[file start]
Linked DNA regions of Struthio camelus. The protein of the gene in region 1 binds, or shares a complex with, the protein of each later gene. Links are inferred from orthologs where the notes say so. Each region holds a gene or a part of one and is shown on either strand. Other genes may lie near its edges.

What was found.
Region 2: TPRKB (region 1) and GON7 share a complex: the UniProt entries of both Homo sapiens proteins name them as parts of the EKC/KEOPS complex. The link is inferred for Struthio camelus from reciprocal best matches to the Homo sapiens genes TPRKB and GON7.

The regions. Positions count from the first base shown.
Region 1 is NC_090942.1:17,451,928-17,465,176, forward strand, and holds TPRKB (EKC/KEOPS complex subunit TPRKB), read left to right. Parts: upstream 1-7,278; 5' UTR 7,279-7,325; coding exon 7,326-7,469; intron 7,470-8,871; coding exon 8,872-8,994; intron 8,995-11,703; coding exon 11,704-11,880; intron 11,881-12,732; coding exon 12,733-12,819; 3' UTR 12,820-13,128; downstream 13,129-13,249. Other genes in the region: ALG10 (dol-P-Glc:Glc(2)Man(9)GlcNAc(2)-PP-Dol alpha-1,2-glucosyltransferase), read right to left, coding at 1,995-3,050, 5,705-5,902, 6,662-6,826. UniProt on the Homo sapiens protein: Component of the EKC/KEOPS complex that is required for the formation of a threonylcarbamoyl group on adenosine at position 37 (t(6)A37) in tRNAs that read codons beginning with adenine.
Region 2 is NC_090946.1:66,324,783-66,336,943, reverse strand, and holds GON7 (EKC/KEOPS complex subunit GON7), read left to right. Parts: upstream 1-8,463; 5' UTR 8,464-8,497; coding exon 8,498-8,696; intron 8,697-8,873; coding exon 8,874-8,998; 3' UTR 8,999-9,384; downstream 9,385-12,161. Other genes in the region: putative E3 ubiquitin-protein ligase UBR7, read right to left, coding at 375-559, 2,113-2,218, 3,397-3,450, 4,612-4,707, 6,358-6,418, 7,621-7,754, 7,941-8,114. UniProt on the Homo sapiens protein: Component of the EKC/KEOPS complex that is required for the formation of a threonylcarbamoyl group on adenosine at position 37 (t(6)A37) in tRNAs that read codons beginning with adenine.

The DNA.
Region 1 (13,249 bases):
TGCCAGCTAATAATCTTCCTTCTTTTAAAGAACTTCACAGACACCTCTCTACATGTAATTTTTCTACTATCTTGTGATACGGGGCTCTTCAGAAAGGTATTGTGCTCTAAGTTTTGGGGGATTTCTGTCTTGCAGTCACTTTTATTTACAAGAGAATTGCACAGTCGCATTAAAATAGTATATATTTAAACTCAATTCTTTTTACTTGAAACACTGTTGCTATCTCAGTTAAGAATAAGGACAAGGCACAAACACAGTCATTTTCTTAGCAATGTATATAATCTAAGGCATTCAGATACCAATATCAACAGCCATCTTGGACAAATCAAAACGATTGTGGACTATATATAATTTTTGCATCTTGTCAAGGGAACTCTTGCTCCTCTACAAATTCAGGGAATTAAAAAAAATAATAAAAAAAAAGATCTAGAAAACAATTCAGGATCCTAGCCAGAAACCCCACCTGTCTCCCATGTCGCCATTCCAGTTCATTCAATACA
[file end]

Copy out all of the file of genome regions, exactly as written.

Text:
Linked DNA regions of Struthio camelus. The protein of the gene in region 1 binds, or shares a complex with, the protein of each later gene. Links are inferred from orthologs where the notes say so. Each region holds a gene or a part of one and is shown on either strand. Other genes may lie near its edges.

What was found.
Region 2: TPRKB (region 1) and GON7 share a complex: the UniProt entries of both Homo sapiens proteins name them as parts of the EKC/KEOPS complex. The link is inferred for Struthio camelus from reciprocal best matches to the Homo sapiens genes TPRKB and GON7.

The regions. Positions count from the first base shown.
Region 1 is NC_090942.1:17,451,928-17,465,176, forward strand, and holds TPRKB (EKC/KEOPS complex subunit TPRKB), read left to right. Parts: upstream 1-7,278; 5' UTR 7,279-7,325; coding exon 7,326-7,469; intron 7,470-8,871; coding exon 8,872-8,994; intron 8,995-11,703; coding exon 11,704-11,880; intron 11,881-12,732; coding exon 12,733-12,819; 3' UTR 12,820-13,128; downstream 13,129-13,249. Other genes in the region: ALG10 (dol-P-Glc:Glc(2)Man(9)GlcNAc(2)-PP-Dol alpha-1,2-glucosyltransferase), read right to left, coding at 1,995-3,050, 5,705-5,902, 6,662-6,826. UniProt on the Homo sapiens protein: Component of the EKC/KEOPS complex that is required for the formation of a threonylcarbamoyl group on adenosine at position 37 (t(6)A37) in tRNAs that read codons beginning with adenine.
Region 2 is NC_090946.1:66,324,783-66,336,943, reverse strand, and holds GON7 (EKC/KEOPS complex subunit GON7), read left to right. Parts: upstream 1-8,463; 5' UTR 8,464-8,497; coding exon 8,498-8,696; intron 8,697-8,873; coding exon 8,874-8,998; 3' UTR 8,999-9,384; downstream 9,385-12,161. Other genes in the region: putative E3 ubiquitin-protein ligase UBR7, read right to left, coding at 375-559, 2,113-2,218, 3,397-3,450, 4,612-4,707, 6,358-6,418, 7,621-7,754, 7,941-8,114. UniProt on the Homo sapiens protein: Component of the EKC/KEOPS complex that is required for the formation of a threonylcarbamoyl group on adenosine at position 37 (t(6)A37) in tRNAs that read codons beginning with adenine.

The DNA.
Region 1 (13,249 bases):
TGCCAGCTAATAATCTTCCTTCTTTTAAAGAACTTCACAGACACCTCTCTACATGTAATTTTTCTACTATCTTGTGATACGGGGCTCTTCAGAAAGGTATTGTGCTCTAAGTTTTGGGGGATTTCTGTCTTGCAGTCACTTTTATTTACAAGAGAATTGCACAGTCGCATTAAAATAGTATATATTTAAACTCAATTCTTTTTACTTGAAACACTGTTGCTATCTCAGTTAAGAATAAGGACAAGGCACAAACACAGTCATTTTCTTAGCAATGTATATAATCTAAGGCATTCAGATACCAATATCAACAGCCATCTTGGACAAATCAAAACGATTGTGGACTATATATAATTTTTGCATCTTGTCAAGGGAACTCTTGCTCCTCTACAAATTCAGGGAATTAAAAAAAATAATAAAAAAAAAGATCTAGAAAACAATTCAGGATCCTAGCCAGAAACCCCACCTGTCTCCCATGTCGCCATTCCAGTTCATTCAATACA